AMD is launching multiple 6000-series APUs, with each dropping in as a replacement for an older 5000 series part. The new 6000 parts use the same motherboards and chipsets as the older 5000 hardware and they keep the same TDP ratings. The A10-6800K and 5800K are both 100 Watt parts, the A10-5700 and A10-6700 are both 65 Watt, and so on. The difference is that, in each case, AMD has managed to increase the CPU and GPU clocks by 6 to 8 per cent while holding the same TDP.
Our performance tests were performed using 8GB of DDR3-2133 on an MSI FM2-A85XA-G65 motherboard. The A10-6800K is capable of using DDR3-2133, while the older A10-5800K tops out at 1866MHz. While others may have different results, our test results confirmed that limitation – the AMD A10-5800K couldn't run our Mushkin Redline memory at full speed and was forced to drop back to 1866MHz, while the A10-6800K had no problems with 2133MHz.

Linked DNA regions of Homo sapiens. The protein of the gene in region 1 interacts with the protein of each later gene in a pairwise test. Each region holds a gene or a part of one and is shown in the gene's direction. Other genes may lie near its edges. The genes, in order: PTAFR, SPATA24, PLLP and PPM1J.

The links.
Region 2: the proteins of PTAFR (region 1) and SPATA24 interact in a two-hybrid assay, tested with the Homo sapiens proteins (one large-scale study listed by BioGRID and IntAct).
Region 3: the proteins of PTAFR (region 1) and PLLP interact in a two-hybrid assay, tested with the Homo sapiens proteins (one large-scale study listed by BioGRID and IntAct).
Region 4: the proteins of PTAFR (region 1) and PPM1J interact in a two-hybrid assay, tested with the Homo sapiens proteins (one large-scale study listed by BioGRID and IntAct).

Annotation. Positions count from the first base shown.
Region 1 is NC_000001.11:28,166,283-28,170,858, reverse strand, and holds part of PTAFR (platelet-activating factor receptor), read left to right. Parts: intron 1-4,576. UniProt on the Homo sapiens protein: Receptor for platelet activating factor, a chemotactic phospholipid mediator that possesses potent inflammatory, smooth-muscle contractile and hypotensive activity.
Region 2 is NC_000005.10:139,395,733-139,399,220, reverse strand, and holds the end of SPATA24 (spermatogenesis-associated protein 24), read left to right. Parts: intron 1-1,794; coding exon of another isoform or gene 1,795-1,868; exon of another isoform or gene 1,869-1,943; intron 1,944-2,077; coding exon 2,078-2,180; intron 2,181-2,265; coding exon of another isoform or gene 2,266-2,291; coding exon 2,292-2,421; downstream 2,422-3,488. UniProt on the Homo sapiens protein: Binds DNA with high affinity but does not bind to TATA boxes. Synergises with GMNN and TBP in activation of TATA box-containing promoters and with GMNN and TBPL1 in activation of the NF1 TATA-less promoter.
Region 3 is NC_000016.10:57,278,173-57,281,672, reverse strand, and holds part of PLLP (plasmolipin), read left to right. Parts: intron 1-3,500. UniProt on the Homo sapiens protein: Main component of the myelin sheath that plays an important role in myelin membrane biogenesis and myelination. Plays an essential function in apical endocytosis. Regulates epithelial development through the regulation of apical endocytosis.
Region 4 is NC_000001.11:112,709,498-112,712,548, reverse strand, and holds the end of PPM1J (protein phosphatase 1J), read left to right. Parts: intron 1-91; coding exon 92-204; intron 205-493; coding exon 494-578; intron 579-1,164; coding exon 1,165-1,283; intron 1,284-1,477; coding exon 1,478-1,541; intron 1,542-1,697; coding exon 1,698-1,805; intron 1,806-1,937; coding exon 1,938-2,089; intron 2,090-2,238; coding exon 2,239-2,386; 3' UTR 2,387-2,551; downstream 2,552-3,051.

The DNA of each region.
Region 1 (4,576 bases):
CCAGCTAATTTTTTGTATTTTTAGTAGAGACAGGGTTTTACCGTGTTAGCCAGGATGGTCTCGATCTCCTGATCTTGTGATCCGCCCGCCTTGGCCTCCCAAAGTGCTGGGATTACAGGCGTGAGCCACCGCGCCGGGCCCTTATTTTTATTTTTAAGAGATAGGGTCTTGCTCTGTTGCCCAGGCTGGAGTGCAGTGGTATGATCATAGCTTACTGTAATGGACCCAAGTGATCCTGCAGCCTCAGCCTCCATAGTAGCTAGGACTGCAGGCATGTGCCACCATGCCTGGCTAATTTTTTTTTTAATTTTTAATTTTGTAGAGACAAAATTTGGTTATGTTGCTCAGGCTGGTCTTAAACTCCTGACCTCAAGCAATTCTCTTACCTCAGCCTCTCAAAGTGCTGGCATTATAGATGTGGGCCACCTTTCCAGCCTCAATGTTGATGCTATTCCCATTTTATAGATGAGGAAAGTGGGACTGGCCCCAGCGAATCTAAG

We've compared the AMD solutions to the Intel Core i5-3470 which we previously benchmarked nearly a year ago. That chip is an Ivy Bridge-based quad-core CPU (no HyperThreading) at 3.2GHz with a 3.6GHz Turbo Boost clock speed and Intel HD Graphics 2500. Graphics performance is going to be an automatic win for AMD – the Cayman-derived GPU at the heart of the A10 family is far more powerful than Intel's HD 2500 – but what about CPU performance?